PoE Secret Strengths

 Posted by at 1:09 pm  Gadgets
Oct 212013
 

As I build out the network in our home and other buildings on our farm property, I’m rapidly becoming a fan of Power over Ethernet. I got interested in it for the normal reasons (placing wifi access points in places without easy access to power) but now that I have it I’m finding additional perks even on my office desktop that no one seems to talk about.

Power over Ethernet (PoE) is a standard (802.3af) for powering devices using voltage carried on “spare” wires in the Ethernet cable.  For devices that support being powered by PoE, it means you only need one cable to the device to connect it to network and provide power.  Only one cable to snake through walls and attics, and the device can be placed without regard to access to a power outlet.

PoE is rightfully marketed to business IT and is particularly well suited to devices such as IP security cameras, wireless access points, and IP phones. Unfortunately, targeting the business IT audience meant the devices tended to be a lot more expensive than consumer equivalents.

That is now changing. I’m finding a fair number of PoE PSE switches (PSE = Power Source Equipment, that supply power on the Ethernet wire) and PoE PD devices (PD = Powered Device) in the consumer price range.  They’re still listed under “business networking” rather than “home networking”, but at least they exist.

Netgear is getting into the PoE game.  I picked up a Netgear GS108P gigabit switch to provide PoE power from the wiring closet for my planned network build-out at home. It works like a regular unmanaged gigabit ethernet switch for network devices that don’t care about PoE, but there are 4 ports available which provide PoE power for those that do care.

Most of Ubiquiti Networks’ wifi access points can be PoE powered, though the devices themselves are not 802.3af compliant. Ubiquiti uses a proprietary fixed voltage equivalent of PoE for their devices. You’ll either need to use Ubiquiti’s proprietary power injector at the switch end of the line or get a Ubiquiti PoE inline adapter as a separate purchase. Eliminating another power brick in the wiring closet makes the PoE converter well worth the extra $20 bucks.  Ubiquiti Unifi Outdoor AP + 802.3AF inline adapter. Done.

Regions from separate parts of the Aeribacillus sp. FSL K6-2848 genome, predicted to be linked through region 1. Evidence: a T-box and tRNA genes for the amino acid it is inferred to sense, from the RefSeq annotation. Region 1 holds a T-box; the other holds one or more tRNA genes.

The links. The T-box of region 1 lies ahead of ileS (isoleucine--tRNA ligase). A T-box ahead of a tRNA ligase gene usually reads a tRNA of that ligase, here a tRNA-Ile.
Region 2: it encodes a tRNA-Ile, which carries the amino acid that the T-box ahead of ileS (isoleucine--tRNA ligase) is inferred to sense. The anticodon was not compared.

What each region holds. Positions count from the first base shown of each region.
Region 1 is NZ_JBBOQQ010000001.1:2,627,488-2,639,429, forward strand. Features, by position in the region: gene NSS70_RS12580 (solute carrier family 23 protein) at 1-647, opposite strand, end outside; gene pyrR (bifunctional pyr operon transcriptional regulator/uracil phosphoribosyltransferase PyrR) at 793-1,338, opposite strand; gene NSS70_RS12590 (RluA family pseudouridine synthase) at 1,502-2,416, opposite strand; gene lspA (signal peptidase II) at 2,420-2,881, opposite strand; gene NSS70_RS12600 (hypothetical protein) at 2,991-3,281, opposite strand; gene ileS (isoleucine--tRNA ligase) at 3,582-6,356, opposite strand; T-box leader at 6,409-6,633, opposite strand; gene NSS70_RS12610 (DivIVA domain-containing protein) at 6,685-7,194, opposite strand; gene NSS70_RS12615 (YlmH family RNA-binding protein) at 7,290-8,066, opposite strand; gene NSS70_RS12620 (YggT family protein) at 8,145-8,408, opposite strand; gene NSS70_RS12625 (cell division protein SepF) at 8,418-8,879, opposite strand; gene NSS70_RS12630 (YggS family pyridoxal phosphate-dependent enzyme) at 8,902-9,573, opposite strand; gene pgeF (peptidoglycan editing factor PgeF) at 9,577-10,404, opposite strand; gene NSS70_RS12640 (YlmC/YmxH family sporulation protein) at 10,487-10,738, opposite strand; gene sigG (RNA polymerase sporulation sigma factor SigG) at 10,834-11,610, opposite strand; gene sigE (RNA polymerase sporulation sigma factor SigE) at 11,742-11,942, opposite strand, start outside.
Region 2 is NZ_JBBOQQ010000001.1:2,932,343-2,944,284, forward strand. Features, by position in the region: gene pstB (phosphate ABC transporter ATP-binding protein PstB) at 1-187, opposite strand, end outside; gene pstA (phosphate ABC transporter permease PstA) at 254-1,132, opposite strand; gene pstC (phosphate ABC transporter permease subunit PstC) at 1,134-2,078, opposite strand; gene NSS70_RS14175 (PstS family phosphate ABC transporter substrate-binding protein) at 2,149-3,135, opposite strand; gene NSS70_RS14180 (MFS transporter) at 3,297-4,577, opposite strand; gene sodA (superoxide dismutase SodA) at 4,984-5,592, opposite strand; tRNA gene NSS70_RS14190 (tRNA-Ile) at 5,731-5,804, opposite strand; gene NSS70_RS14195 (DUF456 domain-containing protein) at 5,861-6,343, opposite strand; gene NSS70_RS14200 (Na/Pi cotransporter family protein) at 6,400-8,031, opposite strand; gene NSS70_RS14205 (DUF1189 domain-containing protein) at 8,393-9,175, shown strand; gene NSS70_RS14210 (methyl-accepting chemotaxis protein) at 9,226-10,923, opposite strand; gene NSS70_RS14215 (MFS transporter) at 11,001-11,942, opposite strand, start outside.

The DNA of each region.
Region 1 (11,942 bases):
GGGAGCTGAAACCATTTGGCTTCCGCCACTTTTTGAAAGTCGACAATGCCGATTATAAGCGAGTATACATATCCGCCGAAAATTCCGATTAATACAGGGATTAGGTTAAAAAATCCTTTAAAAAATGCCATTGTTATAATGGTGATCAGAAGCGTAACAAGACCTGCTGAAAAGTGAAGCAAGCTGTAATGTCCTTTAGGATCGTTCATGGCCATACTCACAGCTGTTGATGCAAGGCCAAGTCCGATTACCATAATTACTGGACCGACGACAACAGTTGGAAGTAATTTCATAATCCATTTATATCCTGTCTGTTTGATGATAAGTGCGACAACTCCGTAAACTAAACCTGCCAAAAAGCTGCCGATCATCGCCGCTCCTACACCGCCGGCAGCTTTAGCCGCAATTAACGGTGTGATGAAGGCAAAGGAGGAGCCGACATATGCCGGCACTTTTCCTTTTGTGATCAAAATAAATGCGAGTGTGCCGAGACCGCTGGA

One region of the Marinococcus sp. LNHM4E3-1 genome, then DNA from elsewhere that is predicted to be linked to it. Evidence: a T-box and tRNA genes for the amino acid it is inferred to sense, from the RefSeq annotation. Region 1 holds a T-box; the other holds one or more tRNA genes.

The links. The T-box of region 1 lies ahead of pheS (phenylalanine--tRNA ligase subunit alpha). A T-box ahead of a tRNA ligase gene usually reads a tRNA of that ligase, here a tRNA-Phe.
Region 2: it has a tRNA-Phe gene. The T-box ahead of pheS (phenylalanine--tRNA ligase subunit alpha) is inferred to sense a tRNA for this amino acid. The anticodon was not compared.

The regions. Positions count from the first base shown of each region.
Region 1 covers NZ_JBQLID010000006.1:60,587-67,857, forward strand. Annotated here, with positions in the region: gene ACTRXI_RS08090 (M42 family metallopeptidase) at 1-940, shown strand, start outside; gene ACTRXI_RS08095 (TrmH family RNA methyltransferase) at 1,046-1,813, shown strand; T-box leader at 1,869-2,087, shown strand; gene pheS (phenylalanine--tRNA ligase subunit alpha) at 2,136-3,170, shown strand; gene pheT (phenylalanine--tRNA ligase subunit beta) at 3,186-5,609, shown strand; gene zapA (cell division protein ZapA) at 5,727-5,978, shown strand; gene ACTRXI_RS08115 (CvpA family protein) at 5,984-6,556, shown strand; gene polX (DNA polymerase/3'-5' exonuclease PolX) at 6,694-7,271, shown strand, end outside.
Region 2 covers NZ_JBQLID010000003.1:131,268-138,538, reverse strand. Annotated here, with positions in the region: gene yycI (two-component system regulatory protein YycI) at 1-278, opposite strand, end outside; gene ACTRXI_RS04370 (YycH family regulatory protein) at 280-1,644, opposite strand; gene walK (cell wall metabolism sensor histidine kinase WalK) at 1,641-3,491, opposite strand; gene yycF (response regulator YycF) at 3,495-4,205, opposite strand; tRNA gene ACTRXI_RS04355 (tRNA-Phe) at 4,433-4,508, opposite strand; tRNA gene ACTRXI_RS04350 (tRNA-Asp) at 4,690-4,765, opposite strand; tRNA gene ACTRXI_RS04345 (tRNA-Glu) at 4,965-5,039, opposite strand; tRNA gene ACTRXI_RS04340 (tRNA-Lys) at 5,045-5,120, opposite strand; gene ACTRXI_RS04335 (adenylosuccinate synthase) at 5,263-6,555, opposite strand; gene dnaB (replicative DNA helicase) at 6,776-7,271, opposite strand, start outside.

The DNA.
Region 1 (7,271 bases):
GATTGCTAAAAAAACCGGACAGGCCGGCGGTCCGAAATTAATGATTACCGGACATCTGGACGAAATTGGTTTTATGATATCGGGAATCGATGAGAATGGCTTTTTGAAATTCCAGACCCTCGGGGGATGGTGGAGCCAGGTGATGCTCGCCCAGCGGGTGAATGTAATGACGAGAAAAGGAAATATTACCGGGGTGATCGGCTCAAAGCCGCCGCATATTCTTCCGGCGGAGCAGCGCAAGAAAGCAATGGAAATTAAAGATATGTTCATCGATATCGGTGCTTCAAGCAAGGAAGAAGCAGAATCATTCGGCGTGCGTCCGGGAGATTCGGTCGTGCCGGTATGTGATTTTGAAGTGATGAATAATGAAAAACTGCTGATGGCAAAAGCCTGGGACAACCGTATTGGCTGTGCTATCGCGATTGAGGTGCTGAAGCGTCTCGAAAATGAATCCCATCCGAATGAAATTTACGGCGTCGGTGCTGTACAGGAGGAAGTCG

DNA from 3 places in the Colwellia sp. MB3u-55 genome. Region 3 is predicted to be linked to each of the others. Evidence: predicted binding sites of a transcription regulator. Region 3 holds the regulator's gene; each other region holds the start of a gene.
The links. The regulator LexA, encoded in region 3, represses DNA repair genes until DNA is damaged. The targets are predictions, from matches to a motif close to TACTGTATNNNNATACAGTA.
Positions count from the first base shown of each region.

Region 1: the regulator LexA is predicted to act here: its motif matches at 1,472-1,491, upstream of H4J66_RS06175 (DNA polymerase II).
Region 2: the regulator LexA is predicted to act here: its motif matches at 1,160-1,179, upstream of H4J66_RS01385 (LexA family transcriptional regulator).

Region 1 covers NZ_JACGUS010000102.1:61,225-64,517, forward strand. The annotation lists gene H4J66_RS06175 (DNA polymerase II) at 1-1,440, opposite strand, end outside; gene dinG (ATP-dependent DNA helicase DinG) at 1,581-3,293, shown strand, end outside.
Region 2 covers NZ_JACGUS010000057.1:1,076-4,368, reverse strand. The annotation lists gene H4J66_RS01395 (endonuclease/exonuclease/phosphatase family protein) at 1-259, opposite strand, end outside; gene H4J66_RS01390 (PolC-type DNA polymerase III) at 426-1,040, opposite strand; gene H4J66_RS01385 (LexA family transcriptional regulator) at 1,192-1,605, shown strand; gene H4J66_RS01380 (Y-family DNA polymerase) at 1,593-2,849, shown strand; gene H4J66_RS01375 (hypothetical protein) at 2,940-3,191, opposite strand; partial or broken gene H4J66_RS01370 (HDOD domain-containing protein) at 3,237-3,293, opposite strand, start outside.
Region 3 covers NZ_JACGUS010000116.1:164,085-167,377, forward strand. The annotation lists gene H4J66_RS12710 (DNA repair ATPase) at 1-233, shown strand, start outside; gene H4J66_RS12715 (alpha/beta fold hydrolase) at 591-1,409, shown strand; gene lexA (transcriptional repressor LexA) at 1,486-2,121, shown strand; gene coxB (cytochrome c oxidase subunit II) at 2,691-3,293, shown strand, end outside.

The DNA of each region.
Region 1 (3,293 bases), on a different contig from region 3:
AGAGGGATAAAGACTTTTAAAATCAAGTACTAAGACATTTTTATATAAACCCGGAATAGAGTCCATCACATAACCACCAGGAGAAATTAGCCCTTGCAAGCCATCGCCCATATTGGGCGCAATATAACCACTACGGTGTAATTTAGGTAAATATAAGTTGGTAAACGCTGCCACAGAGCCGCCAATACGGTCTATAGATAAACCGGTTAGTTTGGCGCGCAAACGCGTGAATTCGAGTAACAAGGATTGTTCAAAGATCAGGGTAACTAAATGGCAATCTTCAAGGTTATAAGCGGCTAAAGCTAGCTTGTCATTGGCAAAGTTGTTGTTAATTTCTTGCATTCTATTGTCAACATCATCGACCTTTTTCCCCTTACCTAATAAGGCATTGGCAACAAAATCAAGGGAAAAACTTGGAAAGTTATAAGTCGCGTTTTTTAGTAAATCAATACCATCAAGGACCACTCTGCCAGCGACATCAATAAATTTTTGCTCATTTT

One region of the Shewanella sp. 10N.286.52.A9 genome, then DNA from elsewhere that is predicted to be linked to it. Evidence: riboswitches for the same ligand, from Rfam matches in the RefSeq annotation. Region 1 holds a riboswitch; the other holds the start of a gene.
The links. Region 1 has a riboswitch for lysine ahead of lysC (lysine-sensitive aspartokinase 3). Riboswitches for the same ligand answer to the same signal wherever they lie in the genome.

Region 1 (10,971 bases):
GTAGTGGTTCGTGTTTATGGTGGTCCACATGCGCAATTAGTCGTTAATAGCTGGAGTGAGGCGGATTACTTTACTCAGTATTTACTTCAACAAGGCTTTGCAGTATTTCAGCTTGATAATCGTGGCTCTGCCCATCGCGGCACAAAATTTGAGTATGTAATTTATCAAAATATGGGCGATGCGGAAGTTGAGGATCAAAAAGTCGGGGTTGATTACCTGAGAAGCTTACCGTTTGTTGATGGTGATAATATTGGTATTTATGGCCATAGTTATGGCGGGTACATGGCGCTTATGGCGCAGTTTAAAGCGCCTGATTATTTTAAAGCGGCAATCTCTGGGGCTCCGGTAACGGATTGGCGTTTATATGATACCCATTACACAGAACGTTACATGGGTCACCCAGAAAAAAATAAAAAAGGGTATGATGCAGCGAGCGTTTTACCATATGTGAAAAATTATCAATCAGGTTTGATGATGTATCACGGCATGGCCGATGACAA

And that brings us to the secret strength of PoE: it eliminates power bricks. Sure, this is critical when you’re trying to mount a wifi access point on the gable of a roof, but losing the power brick is just as liberating at your desk. Power bricks require an outlet, and frequently block adjacent outlets. Even with a multi-outlet UPS and sidecar power strip, power outlets are at a premium.

I’m planning to do some work with network-connected microdevices in the near future. Tinkering with a networked gadget at my desk means I’ll need another Ethernet port. I currently just have the one Cat6 wire running from my desk to the wiring closet. Not a long run, but convoluted enough that I would not want to have to run another wire back to the wiring closet.

So, I need to add an ethernet switch at my desk. And the switch will have a power brick in need of a power outlet. Ugh.

Or will it?  An Ethernet switch powered by PoE wouldn’t add a power brick to the rat’s nest of wiring under my desk. Something like the Netgear GS108T gigabit switch works beautifully.

The funny thing is, you’d never know that switch can be PoE powered by reading the product description on Amazon. The bright yellow label on one of the Ethernet ports in the product photo is a PoE hint, but you have to dig into the product spec sheets on the Netgear site to confirm it.

PoE can be a bit complex to implement, since it is a power negotiation protocol. Now that all the PoE protocol logic is wrapped up in mass produced IC chips (like this Texas Instruments TPS23750) for less than $1.50 each in quantity, I hope we will see more PoE equipment in the consumer price range.

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